such as "Introduction", "Conclusion"..etc
Why can't I fall asleep? Will this new medication keep me up all night?
Can I sleep off this cold? Despite decades of research, answers to
these basic questions about one of our most essential bodily functions
remain exceptionally difficult to answer. In fact, researchers still
don't fully understand why we even sleep at all. In an effort to better
understand the sleep-wake cycle and how it can go awry, researchers at
Rensselaer Polytechnic Institute are taking a different approach than
the traditional brain scans and sleep studies. They are using
Professor of Mathematics Mark Holmes and his graduate student Lisa
Rogers are using math to develop a new computer model that can be
easily manipulated by other scientists and doctors to predict how
different environmental, medical, or physical changes to a person's
body will affect their sleep. Their model will also provide clues to
the most basic dynamics of the sleep-wake cycle.
"We wanted to create a very interdisciplinary tool to understand the
sleep-wake cycle," Holmes said. "We based the model on the best and
most recent biological findings developed by neurobiologists on the
various phases of the cycle and built our mathematical equations from
that foundation. This has created a model that is both mathematically
and biologically accurate and useful to a variety of scientists.
"This is also an important example of how applied mathematics can be
used to solve real issues in science and medicine," Holmes continued.
To create the model, the researchers literally rolled up their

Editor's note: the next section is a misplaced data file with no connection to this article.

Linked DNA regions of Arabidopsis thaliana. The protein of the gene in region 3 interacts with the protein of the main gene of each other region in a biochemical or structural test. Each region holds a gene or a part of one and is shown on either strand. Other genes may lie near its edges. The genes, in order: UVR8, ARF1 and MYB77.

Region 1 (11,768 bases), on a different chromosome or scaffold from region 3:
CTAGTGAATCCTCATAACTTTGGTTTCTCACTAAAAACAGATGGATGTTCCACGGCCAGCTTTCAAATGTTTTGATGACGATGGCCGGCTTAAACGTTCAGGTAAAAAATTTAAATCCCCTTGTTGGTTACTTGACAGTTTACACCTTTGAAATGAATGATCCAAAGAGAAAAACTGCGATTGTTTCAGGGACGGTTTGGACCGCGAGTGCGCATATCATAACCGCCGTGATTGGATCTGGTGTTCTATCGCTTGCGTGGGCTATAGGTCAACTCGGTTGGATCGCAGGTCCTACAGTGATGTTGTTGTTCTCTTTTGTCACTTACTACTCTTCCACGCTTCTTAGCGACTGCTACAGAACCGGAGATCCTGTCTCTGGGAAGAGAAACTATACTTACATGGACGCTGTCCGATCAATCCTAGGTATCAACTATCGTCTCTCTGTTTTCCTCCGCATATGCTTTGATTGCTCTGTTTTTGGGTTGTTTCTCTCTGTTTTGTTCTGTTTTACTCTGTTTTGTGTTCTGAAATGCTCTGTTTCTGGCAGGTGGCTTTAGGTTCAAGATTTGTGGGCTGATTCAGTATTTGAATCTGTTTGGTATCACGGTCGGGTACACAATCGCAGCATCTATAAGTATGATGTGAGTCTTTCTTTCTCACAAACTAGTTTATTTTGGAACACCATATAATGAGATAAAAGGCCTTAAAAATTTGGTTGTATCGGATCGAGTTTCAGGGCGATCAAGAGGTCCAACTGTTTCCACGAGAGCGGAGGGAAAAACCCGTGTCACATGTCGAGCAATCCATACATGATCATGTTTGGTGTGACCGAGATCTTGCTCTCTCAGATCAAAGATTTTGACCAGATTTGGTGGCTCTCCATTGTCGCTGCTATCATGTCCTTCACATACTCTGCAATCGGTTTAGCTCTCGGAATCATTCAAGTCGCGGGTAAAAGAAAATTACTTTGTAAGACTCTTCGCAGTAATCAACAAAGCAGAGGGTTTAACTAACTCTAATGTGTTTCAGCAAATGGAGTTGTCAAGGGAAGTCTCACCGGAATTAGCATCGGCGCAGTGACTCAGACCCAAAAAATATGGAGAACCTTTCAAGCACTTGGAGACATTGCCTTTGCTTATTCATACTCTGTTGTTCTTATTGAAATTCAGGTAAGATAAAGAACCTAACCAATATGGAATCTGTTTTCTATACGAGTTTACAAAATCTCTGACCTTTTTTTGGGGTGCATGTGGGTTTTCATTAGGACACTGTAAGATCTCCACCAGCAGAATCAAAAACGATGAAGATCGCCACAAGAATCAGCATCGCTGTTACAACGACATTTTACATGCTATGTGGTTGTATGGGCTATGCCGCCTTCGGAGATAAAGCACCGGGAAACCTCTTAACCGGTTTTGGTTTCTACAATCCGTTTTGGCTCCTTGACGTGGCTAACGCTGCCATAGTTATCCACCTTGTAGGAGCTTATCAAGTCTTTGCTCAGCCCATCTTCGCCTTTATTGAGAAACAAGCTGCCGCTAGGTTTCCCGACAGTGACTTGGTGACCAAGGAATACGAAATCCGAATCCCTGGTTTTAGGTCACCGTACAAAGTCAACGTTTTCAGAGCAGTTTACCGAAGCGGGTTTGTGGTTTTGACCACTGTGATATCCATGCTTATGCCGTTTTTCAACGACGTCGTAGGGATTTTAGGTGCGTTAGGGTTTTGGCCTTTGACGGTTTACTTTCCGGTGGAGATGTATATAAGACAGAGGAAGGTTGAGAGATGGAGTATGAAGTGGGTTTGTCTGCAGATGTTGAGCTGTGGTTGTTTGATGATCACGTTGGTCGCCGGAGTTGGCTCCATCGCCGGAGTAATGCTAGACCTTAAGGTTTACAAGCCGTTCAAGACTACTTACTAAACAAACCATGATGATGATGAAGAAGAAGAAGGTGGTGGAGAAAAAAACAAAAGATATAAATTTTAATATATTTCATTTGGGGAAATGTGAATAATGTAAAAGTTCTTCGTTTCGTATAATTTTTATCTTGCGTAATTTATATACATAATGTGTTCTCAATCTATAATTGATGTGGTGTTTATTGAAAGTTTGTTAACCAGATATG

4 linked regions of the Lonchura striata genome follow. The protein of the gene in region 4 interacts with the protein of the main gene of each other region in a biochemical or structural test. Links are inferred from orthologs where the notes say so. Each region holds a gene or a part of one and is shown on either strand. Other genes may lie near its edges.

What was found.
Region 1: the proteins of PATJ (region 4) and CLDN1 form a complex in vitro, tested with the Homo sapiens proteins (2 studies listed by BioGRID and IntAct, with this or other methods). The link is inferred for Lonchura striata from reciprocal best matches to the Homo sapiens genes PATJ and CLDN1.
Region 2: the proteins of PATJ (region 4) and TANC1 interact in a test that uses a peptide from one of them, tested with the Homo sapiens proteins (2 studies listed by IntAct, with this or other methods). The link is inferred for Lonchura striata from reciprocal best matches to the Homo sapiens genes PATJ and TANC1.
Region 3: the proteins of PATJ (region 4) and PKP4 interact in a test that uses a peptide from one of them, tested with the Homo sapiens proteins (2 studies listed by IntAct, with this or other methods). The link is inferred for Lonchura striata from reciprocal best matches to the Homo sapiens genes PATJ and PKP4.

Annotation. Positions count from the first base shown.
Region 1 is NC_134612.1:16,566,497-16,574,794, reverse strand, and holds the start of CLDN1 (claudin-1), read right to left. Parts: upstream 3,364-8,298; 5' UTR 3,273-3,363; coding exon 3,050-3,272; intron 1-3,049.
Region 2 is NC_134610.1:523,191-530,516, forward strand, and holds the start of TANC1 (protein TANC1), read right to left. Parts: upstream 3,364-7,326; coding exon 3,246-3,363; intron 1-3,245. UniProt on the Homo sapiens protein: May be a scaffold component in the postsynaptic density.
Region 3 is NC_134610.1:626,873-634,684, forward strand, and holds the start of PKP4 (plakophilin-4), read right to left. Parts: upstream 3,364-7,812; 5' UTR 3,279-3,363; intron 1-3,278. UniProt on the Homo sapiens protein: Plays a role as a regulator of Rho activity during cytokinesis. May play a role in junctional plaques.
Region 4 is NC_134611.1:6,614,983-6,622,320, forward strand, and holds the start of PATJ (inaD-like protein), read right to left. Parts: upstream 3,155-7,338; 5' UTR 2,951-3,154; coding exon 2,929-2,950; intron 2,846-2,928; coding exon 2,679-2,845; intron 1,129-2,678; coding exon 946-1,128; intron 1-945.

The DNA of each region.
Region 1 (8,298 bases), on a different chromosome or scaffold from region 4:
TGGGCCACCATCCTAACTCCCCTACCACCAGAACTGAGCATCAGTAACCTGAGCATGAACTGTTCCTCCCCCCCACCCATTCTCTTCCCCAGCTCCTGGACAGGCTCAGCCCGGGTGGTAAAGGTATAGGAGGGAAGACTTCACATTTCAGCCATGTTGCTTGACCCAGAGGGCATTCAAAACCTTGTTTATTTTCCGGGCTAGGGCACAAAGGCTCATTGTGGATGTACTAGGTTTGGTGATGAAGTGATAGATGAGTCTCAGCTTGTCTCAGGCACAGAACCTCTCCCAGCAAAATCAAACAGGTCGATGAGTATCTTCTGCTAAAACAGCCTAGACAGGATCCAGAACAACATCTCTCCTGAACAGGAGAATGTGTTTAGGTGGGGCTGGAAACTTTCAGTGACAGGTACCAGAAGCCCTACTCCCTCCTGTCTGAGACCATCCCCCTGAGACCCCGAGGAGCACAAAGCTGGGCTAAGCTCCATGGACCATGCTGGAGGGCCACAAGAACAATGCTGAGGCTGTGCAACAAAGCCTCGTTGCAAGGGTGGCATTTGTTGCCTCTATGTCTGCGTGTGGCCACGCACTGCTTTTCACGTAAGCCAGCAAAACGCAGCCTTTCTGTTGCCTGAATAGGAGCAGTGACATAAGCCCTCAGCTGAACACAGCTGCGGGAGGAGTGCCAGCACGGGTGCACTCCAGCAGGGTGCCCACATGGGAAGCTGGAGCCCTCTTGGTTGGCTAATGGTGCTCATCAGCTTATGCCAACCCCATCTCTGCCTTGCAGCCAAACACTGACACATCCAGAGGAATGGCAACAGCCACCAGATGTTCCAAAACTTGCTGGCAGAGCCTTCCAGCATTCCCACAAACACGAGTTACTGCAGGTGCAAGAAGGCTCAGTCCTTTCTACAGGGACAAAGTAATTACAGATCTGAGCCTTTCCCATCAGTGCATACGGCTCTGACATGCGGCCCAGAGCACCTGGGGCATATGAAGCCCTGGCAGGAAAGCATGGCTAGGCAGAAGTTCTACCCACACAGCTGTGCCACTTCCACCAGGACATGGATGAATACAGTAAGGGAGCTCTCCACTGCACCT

sleeves and took to the laboratory before they put pencil to paper on
the mathematical equations. Rogers spent last summer with
neurobiologists at Harvard Medical School to learn about the biology of
the brain. She investigated the role of specific neurotransmitters
within the brain at various points in the sleep-wake cycle. The work
taught the budding mathematician how to read EEG
(electroencephalography) and EMG (electromyography) data on the
brainwaves and muscle activity that occur during the sleep cycle. This
biological data would form the foundation of their mathematical
This research foundation allowed the team to develop a massive
11-equation model of the sleep-wake cycle. They are now working to
input those differential equations into an easy-to-use graphic computer
model for biologists and doctors to study.
"We have developed a model that can serve other researchers as a
benchmark of the ideal, healthy sleep-wake cycle," Holmes said.
"Scientists will be able to take this ideal model and predict how
different disturbances such as caffeine or jet lag will impact that
ideal cycle. This is a very non-invasive way to study the brain and
sleep that will provide important clues on how to overcome these
disturbances and allow patients to have better and more undisturbed
Rogers will continue her work on the program after receiving her
doctoral degree in applied mathematics from Rensselaer this spring. Her
work on the mathematics of the sleep-wake cycle has already garnered
attention within the scientific community, earning her a postdoctoral
research fellowship from the National Science Foundation (NSF). With
the fellowship, Rogers will continue her work at New York University
and begin to incorporate other aspects of the sleep-wake cycle in the
model such as the impacts of circadian rhythms.
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